3.6 Assessing James's argument
James argues as follows:
A It is impossible to experience an emotion without feeling bodily changes.
B Therefore, an emotion is a set of bodily feelings.
Is A true of all emotions?
How much support does A give to B?
James holds that it is impossible to have an emotion that does not involve bodily feelings. Is this is true of all emotions? It might be suggested that pride is an emotion that does not necessarily involve any bodily feelings, because it does not necessarily involve any bodily changes: it is possible for someone to experience pride without their heart speeding up or their muscles tensing or relaxing. However, it is important to remember how much James includes within the notion of a bodily change: perhaps pride need not always involve internal changes, but it may be that when we feel pride we do imperceptibly draw ourselves up, and lift our heads. Feeling these slight movements would constitute feeling a bodily change on James's definition. Without these feelings, James will challenge his opponents to differentiate between the emotion of pride and the dispassionate judgement that you have done something deserving of praise.
It does give some support, but it is clearly not decisive. What A would show is that an emotion is at least always accompanied by bodily feelings. But this is not enough to establish the truth of B. A is consistent with the view that bodily feelings are necessary causes or effects of an emotion. It is also compatible with the view that emotions are complex occurrences, of which bodily feelings are just one component. In order to rule out these other possible positions, James needs to show, not only that emotions always involve bodily feelings, but also that nothing more is required for an emotion to occur.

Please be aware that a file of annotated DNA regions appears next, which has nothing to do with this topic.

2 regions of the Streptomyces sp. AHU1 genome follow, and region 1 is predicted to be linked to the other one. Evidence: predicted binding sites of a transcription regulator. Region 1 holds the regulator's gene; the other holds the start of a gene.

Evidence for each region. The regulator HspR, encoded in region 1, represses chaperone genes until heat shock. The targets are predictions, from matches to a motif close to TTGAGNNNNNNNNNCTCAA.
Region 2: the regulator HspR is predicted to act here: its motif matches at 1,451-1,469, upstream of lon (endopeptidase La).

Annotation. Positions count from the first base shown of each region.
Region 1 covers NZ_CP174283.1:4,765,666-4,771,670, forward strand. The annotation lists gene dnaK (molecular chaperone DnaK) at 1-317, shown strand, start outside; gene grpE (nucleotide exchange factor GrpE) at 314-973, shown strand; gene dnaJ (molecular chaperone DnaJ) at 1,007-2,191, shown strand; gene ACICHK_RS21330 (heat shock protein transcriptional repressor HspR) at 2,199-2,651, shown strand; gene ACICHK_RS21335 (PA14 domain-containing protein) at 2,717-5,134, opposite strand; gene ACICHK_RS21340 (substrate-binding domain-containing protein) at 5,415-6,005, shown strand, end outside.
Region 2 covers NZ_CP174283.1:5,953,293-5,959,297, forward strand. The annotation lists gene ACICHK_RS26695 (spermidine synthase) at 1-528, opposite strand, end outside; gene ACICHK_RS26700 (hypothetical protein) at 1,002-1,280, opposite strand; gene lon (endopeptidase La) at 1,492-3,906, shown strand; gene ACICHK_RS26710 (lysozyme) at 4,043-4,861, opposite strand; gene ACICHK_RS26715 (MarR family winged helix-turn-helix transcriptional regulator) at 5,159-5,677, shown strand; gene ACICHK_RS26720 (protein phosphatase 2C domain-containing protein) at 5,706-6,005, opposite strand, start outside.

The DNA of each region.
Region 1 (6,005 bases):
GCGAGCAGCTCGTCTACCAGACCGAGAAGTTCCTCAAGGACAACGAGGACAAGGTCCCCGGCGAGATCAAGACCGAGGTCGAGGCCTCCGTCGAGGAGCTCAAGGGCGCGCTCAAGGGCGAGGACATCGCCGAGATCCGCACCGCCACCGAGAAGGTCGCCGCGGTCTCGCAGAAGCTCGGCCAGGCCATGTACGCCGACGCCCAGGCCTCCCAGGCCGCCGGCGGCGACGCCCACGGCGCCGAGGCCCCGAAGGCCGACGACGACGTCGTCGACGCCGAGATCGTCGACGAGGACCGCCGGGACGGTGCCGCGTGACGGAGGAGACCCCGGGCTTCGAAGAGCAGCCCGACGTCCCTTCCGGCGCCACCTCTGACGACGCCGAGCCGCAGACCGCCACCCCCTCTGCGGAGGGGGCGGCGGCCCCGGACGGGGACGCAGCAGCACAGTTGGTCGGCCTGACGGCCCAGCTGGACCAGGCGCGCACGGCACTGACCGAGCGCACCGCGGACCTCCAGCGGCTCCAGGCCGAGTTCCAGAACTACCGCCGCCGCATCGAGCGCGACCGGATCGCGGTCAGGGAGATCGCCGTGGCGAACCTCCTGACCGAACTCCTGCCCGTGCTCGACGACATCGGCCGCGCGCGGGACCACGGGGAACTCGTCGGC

Nevertheless, A is a substantive and interesting claim. It would certainly be possible to deny it. It might be argued that, although we often feel bodily changes when we have an emotion, this is something that merely accompanies the emotion and is inessential to it. James's argument has given us a reason to question this view: can we really explain what an emotion is without giving a central role to bodily feelings?